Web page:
In particular, the Vietnam Maritime Administration was assigned to ensure the smooth operation of seaports nationwide and accelerate customs clearance procedures for imports and exports and the handling of them, especially containers to Europe and the Americas.
The administration will have to come up with and adopt solutions to improve the exploitation of maritime infrastructure.
It should swiftly engage with shipping companies that operate routes to Europe and the Americas, urging them to sustain these routes and transport additional empty containers to Vietnam to fulfill the rising demand for cargo transport.
The Ministry of Transport has instructed the Vietnam Maritime Administration to explore policies that incentivize foreign container shipping companies to establish new routes to Vietnam, with a focus on streamlining and simplifying administrative procedures.
Earlier, the administration reported that in the first week of this month, the prices of container shipping services from Asia to Europe and the Americas surged some 60 percent over the end of last year and 25 percent year on year.
In particular, the freight rate from Vietnam to U.S. West Coast ports has soared to US$2,650 per 40-foot container, while shipping costs to U.S. East Coast ports and Europe have reached $3,900 and $4,900 per 40-foot container, respectively.
Furthermore, 78 out of 650 shipping services by sea would be canceled between the second week of this year and mid-February, accounting for 12 percent of the total services, according to statistics from Drewry, an independent maritime research consultancy offering market insights and advisory services to senior stakeholders across global shipping.
The Vietnam Maritime Administration informed that the shortest shipping route from Asia to Europe is through the Red Sea region and the Suez Canal.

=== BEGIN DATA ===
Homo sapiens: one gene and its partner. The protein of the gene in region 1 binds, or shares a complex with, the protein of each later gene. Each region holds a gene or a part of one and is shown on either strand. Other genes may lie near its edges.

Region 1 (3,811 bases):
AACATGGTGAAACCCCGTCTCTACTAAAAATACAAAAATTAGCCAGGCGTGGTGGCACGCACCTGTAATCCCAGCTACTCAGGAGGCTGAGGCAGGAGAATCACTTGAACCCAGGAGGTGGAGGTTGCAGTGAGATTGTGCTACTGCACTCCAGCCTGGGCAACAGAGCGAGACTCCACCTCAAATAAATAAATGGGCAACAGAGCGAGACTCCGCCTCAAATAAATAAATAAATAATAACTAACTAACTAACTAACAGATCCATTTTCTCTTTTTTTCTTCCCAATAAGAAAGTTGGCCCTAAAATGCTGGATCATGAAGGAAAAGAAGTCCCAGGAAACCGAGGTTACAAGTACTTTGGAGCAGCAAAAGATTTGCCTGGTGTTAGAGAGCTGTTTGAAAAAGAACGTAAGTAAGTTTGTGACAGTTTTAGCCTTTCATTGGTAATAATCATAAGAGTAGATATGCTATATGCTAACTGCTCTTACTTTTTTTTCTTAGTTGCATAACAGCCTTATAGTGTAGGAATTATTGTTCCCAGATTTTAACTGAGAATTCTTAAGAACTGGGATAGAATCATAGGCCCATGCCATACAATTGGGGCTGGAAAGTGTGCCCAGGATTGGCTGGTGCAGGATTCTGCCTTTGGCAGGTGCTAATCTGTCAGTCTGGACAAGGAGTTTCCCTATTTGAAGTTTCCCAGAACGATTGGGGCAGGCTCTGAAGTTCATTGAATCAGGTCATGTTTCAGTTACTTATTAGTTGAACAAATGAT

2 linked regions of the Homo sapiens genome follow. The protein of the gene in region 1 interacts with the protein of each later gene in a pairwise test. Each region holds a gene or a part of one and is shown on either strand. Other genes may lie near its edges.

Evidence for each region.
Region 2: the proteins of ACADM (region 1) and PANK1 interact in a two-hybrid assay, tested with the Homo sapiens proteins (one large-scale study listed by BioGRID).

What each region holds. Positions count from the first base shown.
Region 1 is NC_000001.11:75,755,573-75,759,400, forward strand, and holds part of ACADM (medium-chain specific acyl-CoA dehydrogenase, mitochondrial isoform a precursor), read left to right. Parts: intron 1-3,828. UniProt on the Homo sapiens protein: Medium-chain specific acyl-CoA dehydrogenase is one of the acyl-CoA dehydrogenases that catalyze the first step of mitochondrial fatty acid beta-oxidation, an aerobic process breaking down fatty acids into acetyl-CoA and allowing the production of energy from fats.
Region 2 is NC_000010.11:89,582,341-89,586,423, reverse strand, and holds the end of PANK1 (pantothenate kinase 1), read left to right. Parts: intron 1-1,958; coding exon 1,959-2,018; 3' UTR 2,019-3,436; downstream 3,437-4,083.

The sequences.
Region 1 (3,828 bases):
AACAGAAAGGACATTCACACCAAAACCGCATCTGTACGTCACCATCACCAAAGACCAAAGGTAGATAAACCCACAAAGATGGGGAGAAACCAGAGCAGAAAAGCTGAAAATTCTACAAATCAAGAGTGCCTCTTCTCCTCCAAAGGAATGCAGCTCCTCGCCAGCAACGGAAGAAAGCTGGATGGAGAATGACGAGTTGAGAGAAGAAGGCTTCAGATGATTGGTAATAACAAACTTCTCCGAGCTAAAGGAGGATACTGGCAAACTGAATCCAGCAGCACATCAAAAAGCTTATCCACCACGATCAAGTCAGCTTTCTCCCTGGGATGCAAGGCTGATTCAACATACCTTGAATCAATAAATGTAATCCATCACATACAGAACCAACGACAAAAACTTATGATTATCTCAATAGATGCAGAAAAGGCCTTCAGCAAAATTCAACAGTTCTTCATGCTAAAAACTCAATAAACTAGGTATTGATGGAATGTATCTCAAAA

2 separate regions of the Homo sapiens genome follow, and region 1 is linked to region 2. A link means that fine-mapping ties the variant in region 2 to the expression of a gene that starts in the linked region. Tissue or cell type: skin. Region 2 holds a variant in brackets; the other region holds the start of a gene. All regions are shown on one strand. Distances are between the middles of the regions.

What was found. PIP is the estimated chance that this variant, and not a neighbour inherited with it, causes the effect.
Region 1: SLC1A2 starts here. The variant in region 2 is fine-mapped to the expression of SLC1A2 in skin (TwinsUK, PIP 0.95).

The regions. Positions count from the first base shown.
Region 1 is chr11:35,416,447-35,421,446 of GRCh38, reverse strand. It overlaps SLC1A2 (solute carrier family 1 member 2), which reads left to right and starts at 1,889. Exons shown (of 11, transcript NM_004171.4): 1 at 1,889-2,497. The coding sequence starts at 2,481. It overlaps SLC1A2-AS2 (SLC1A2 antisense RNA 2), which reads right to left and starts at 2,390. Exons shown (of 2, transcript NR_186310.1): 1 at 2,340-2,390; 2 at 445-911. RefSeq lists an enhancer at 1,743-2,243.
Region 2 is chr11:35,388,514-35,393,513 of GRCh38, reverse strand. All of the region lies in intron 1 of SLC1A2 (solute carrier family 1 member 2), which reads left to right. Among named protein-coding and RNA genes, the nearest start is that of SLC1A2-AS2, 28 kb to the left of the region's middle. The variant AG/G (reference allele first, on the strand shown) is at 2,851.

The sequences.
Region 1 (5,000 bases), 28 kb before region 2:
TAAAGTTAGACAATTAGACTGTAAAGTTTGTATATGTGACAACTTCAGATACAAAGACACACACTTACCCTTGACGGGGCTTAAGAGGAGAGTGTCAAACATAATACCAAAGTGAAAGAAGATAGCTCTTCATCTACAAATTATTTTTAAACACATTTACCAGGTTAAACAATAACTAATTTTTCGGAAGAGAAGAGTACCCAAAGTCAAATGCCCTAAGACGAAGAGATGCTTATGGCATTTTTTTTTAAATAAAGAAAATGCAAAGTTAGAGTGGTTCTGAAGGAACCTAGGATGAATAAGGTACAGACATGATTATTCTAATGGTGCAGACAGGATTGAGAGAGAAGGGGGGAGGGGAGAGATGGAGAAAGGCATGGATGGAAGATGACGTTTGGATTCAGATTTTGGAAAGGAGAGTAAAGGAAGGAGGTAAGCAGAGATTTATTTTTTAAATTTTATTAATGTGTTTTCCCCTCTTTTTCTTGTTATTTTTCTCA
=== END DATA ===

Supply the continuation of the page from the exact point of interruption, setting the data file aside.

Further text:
However, shipping lines have changed their routes by going through the Cape of Good Hope due to escalating tensions in the Red Sea region.
The new route lengthens the shipping time by 10-14 days, leading to an increase in shipping prices and a possible shortage of containers.
The Vietnam Maritime Administration said it had told maritime agencies in Hai Phong City in northern Vietnam and Ho Chi Minh City and Ba Ria – Vung Tau Province in the southern region to work with shipping companies operating routes to Europe and the Americas to assess the freight shipping rate surge and inspect companies’ listing of shipping costs.
Reuters cited freight platform Xeneta as saying on Friday that shippers are turning to more expensive air freight from Vietnam to Europe, as shipping is disrupted by attacks on vessels in the Red Sea.
Cargo volumes from Vietnam to Europe surged 62 percent in the week ending January 14 from the previous week, and rates increased 10 percent, said Niall van de Wouw, chief air freight officer for the air and ocean freight rate benchmarking platform.
The Red Sea, which leads to the Suez Canal, lies on the key east-west trade route from Asia’s manufacturing hubs to Europe and onto the east coast of the Americas.
About 12 percent of world shipping traffic accesses the Suez Canal via its waters, according to Reuters.
Thanh Ha – Tuan Phung / Tuoi Tre News